There has been a recurring theme in the community that three Los Altos City Council candidates (Lynette Lee Eng, Scott Spielman and Terri Couture) are “resident-centric,” while three others (Sally Meadows, Kuljeet Kalkat and Jonathan Weinberg) will be beholden to developers.

This claim (a) doesn’t stand up to scrutiny and, more importantly, (b) falsely suggests that “residents” and “developers” are competing in what is ultimately a zero-sum game.

To the first point, none of the council members who will be elected can be beholden to a group of Los Altos residents in any meaningful way. Endorsements don’t bind the hands of those endorsed. The Brown Act ensures, other than closed meetings in which litigation or personnel matters are discussed, that all meetings are announced, agendized and publicly accessible.

In Los Altos, we have a high rate of citizen participation and our council discussions and outcomes are thoroughly covered by both the Town Crier and the Daily Post. In short, unless you don’t trust the integrity of the candidates to abide by applicable state law, there is simply no mechanism by which “compromised candidates” can ram through decisions without ample deliberation, discussion and visibility.

The more important point, however, is the false notion that our council can either support residents or support developers. The fact is that the vast majority of Los Altos commercial property owners are local residents striving toward a business climate in Los Altos that attracts appealing stores and services. Those who decry property owners unfairly label them as “developers,” with the implication that a developer seeks to take advantage of the poor yokels in our community by squeezing every last drop of profit from a project, then hightailing it out of town while leaving behind a massive, fetid building generating only traffic and blight.

This implication couldn’t be further from the truth here in Los Altos. The vast majority of our commercial property owners own only one or two parcels and often have owned them for decades. Many have their offices or businesses at their properties. And few of them seek to redevelop their properties in a meaningful way. To my knowledge, not a single person accused of dirty politics in the recent Friends of Los Altos posting “House of Mirrors” had anything whatsoever to do with any of the controversial projects built on First Street or El Camino Real in recent years. The people castigated in that piece are active in Los Altos Community Voices, Los Altos Property Owners Downtown, the Los Altos Village Association, Los Altos Forward and other local groups whose missions are largely to work toward making Los Altos an attractive destination for both businesses and customers. These are the businesses where we dine, work out, get groomed, shop and tend to our legal and medical needs. A healthy environment for business in Los Altos primarily benefits the residents of Los Altos.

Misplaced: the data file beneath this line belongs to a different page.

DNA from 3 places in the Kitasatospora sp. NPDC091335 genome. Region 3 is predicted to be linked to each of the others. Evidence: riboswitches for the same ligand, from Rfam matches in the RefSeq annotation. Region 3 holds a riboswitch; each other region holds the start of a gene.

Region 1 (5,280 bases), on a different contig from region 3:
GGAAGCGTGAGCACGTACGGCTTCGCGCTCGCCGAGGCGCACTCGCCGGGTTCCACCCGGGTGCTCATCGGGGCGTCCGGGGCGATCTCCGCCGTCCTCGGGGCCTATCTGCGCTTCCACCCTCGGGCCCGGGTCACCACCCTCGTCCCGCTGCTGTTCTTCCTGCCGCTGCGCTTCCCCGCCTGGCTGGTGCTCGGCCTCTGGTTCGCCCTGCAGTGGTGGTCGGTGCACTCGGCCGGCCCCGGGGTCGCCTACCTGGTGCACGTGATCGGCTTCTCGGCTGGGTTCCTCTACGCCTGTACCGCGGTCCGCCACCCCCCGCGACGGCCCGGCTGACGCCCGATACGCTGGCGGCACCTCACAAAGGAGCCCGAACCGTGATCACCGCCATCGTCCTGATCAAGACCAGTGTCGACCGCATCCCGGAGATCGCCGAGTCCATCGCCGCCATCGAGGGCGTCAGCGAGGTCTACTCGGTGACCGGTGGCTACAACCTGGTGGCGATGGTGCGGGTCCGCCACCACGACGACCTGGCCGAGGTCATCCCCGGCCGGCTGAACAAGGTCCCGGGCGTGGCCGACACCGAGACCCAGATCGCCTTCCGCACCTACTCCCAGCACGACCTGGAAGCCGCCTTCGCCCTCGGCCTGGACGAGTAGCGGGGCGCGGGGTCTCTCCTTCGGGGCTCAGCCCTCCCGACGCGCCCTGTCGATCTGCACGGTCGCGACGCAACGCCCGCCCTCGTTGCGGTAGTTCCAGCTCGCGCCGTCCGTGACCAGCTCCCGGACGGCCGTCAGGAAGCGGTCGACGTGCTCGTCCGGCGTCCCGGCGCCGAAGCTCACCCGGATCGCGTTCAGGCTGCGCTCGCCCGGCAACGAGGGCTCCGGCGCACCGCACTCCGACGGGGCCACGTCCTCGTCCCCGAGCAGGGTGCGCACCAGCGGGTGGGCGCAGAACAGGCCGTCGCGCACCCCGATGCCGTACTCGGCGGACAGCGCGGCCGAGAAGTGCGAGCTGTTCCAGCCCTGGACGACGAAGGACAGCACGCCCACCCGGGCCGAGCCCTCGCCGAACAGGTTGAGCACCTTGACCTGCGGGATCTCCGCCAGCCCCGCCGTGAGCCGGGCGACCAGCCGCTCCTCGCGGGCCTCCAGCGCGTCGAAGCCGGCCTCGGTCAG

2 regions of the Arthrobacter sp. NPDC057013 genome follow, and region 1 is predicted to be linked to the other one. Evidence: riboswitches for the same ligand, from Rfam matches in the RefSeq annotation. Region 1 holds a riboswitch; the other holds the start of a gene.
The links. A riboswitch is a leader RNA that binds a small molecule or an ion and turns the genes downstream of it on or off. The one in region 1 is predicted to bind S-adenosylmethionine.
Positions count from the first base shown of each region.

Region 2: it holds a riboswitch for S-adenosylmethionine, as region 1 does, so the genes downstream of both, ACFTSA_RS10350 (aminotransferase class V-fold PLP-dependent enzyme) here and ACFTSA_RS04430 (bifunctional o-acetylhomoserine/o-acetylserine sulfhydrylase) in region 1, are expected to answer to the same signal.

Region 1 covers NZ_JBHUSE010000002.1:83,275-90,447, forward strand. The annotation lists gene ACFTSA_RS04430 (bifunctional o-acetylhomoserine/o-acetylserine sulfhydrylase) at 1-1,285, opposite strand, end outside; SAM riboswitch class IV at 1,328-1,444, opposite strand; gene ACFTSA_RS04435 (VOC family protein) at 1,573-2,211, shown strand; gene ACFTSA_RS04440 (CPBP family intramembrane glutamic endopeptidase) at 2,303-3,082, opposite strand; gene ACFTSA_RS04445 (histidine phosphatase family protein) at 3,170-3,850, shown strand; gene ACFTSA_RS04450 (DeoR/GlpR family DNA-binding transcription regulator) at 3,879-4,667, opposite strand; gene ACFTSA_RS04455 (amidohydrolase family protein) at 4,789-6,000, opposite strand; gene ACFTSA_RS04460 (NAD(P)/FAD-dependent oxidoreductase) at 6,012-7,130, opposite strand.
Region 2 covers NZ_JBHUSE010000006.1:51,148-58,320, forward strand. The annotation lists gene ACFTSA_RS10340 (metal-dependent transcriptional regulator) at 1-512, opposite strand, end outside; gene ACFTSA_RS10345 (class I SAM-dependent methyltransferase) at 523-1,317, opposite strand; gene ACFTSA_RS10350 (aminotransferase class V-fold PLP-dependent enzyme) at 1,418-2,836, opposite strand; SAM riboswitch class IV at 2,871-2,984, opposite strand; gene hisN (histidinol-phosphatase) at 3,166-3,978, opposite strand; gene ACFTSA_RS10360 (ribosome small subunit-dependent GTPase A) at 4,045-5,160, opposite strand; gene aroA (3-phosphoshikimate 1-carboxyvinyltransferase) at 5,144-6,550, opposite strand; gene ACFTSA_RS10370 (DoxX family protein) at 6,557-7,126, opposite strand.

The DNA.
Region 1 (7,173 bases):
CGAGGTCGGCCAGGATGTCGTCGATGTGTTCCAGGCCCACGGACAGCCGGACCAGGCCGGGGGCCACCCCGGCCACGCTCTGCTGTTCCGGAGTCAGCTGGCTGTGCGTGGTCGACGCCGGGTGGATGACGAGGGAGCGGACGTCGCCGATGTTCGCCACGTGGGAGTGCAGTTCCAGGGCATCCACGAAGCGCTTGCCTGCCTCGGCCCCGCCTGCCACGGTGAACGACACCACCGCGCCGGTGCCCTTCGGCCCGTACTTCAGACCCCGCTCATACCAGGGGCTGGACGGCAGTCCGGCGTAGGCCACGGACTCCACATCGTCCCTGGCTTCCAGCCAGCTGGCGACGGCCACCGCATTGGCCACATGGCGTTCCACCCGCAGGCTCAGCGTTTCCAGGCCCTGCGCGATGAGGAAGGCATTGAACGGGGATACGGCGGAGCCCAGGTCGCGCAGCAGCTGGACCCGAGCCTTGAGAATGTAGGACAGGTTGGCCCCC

Don’t believe the claims by a few that if it’s good for property owners, it’s bad for “residents.” The truth is that what’s good for Los Altos business is good for Los Altos residents, and those who own commercial interests here have plenty at stake in helping to elect competent, thoughtful candidates to our city council.

Bill Sheppard is a Los Altos resident, member of the Los Altos Community Voices Steering Committee and former member of the Bicycle and Pedestrian Advisory Commission.